Monthly Archives: August 2007

Come to the Harvest Supper!

Slow Food Seacoast Brings in the Harvest

On September 15, 2007, Slow Food Seacoast invites the public to a Harvest Supper featuring the best of the season from local farms, bakers, cheesemakers and more. Celebrate the natural abundance of a New England autumn with a chef-prepared meal, guided tastings, and an old-fashioned contra dance for all ages. Held in conjunction with the Garden Harvest Festival at Strwabery Banke Museum, the event celebrates the Eat Local Challenge month of September by bringing the harvest home to Portsmouth. It’s a time when the year’s hard work is rewarded with enjoyment, and it’s the perfect way to bid a delicious farewell to summer and welcome the transition to fall.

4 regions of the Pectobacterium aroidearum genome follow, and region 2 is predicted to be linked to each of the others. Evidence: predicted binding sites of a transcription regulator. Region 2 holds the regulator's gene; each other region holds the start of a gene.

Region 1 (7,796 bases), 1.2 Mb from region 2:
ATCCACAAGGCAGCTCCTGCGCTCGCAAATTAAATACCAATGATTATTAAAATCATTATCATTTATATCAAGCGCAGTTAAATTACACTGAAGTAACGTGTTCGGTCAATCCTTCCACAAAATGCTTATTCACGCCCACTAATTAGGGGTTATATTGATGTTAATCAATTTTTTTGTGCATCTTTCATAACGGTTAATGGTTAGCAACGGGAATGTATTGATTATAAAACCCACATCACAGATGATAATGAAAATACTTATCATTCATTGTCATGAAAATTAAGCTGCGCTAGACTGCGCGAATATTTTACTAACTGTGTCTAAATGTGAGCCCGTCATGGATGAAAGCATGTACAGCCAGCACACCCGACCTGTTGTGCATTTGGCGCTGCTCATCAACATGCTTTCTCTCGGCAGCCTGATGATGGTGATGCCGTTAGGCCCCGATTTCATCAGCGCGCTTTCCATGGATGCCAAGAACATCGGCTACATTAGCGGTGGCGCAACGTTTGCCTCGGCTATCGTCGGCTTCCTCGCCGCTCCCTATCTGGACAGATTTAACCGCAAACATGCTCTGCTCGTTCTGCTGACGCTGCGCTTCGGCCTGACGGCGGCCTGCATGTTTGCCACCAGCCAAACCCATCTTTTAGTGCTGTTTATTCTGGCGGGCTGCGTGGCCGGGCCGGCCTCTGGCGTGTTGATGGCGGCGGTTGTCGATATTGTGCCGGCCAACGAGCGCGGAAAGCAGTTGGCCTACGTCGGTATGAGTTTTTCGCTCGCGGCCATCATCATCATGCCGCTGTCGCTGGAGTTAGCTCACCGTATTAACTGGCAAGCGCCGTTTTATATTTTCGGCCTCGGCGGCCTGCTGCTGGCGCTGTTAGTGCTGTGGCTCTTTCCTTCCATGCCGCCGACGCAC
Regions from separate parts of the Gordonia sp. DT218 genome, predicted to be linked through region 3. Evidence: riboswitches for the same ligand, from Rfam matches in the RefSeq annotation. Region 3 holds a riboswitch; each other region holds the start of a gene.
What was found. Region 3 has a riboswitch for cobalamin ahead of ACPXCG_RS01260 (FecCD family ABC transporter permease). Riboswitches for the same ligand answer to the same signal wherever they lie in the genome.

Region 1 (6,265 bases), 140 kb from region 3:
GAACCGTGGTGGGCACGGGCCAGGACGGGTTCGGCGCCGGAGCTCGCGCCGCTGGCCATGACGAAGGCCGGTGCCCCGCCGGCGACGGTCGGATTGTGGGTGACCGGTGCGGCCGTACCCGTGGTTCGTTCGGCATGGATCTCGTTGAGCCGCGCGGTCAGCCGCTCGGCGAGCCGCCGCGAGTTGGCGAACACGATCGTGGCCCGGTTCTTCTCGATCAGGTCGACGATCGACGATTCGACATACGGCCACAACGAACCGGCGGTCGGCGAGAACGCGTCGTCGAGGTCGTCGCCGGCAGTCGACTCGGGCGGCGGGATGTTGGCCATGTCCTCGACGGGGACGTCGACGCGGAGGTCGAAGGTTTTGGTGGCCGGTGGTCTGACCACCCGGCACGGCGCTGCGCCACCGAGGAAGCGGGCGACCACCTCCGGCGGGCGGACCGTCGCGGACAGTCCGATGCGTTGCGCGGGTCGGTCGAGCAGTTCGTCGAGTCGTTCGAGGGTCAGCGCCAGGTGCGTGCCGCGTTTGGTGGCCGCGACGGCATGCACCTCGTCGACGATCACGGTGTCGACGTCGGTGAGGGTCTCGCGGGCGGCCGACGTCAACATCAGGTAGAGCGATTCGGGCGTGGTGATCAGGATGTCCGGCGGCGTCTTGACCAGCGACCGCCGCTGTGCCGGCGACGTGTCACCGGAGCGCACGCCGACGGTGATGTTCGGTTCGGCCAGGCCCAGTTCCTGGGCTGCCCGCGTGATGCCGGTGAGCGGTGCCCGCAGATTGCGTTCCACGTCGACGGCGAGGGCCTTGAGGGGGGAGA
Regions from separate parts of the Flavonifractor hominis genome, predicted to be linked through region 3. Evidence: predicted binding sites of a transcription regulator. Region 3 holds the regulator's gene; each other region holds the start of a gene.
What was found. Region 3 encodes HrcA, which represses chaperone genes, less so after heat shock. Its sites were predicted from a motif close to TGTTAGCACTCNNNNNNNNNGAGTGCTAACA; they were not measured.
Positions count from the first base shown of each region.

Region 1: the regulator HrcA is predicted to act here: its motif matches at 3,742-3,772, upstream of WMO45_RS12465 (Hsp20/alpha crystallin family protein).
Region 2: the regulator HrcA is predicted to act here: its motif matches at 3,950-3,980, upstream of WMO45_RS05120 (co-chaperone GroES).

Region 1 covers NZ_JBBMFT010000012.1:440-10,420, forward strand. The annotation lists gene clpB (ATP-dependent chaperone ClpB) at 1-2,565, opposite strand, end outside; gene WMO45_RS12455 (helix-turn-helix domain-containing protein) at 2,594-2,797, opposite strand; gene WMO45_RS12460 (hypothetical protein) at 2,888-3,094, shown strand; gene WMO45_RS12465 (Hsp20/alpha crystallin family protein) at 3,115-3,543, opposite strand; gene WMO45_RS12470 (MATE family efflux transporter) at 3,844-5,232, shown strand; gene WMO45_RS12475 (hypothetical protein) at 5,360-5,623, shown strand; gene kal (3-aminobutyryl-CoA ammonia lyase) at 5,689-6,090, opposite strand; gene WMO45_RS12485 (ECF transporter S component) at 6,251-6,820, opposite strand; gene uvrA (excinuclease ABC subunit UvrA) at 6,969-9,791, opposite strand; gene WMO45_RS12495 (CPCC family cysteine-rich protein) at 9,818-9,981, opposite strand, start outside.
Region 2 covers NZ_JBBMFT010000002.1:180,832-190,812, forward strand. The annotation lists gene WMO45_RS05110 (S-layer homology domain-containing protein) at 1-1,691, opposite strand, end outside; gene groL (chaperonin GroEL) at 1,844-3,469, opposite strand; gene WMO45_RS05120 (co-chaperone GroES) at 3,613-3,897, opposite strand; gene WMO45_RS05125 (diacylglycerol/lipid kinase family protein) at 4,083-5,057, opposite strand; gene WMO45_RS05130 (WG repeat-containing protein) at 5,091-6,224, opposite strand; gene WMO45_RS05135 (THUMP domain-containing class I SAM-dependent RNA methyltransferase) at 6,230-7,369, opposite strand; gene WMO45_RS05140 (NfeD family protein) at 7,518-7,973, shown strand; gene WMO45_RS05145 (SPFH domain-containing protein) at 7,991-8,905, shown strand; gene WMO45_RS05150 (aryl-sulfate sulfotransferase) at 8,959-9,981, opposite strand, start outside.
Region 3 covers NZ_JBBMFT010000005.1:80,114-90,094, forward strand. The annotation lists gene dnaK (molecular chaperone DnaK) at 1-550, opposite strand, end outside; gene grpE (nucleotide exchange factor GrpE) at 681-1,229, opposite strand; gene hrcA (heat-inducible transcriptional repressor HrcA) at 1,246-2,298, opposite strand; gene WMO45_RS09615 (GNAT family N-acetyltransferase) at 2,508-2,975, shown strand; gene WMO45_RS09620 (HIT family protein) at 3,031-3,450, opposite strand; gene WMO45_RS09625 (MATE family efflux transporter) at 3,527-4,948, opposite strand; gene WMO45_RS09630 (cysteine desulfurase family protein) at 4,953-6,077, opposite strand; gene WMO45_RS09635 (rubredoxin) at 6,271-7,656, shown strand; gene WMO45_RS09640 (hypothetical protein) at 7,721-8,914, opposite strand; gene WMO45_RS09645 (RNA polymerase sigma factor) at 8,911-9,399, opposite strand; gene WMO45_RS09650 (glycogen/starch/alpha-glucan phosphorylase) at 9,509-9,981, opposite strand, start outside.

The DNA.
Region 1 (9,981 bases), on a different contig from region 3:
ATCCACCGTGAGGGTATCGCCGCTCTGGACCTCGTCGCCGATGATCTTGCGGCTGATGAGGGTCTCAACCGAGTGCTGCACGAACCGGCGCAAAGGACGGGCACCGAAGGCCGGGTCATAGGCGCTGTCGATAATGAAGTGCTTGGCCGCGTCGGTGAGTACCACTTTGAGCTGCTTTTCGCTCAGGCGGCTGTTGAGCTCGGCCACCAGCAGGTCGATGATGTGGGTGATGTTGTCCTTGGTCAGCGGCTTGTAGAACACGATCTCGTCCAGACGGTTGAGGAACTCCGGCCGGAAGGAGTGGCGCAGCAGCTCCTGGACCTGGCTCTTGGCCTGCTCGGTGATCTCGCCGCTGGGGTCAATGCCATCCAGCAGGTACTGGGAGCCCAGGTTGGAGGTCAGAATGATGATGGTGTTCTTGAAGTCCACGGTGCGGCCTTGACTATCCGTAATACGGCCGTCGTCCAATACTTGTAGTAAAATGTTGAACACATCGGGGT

A multi-course meal , prepared by the chefs and students of the Atlantic Culinary Academy, will present the best of the season in classic New England dishes updated with contemporary flair. The evening begins with guided tastings of regionally made New England cheeses and breads and concludes with an old-fashioned harvest frolic, featuring a contra dance with Craig Edwards and the Rhythm Method String Band.

The public is invited to join in the sit-down outdoor supper, to be held under comfortable tents amid the gardens of Strawbery Banke Museum. Menu items include Breezy Hill Farm pork, Silvery Moon cheeses, Meadows’ Mirth farm produce, and much more. Greeting, guided tastings, and appetizers begin at 5 PM; 6 PM supper, followed by dancing until 9:30 PM. Tickets for the entire evening’s entertainment – educational speakers, tastings, harvest meal, and music and dance – are $25/adults ($20 for Slow Food members)/$10 kids. Reservations are strongly recommended; to reserve, please contact Slow Food Seacoast at SlowFoodSeacoast@GMail.com or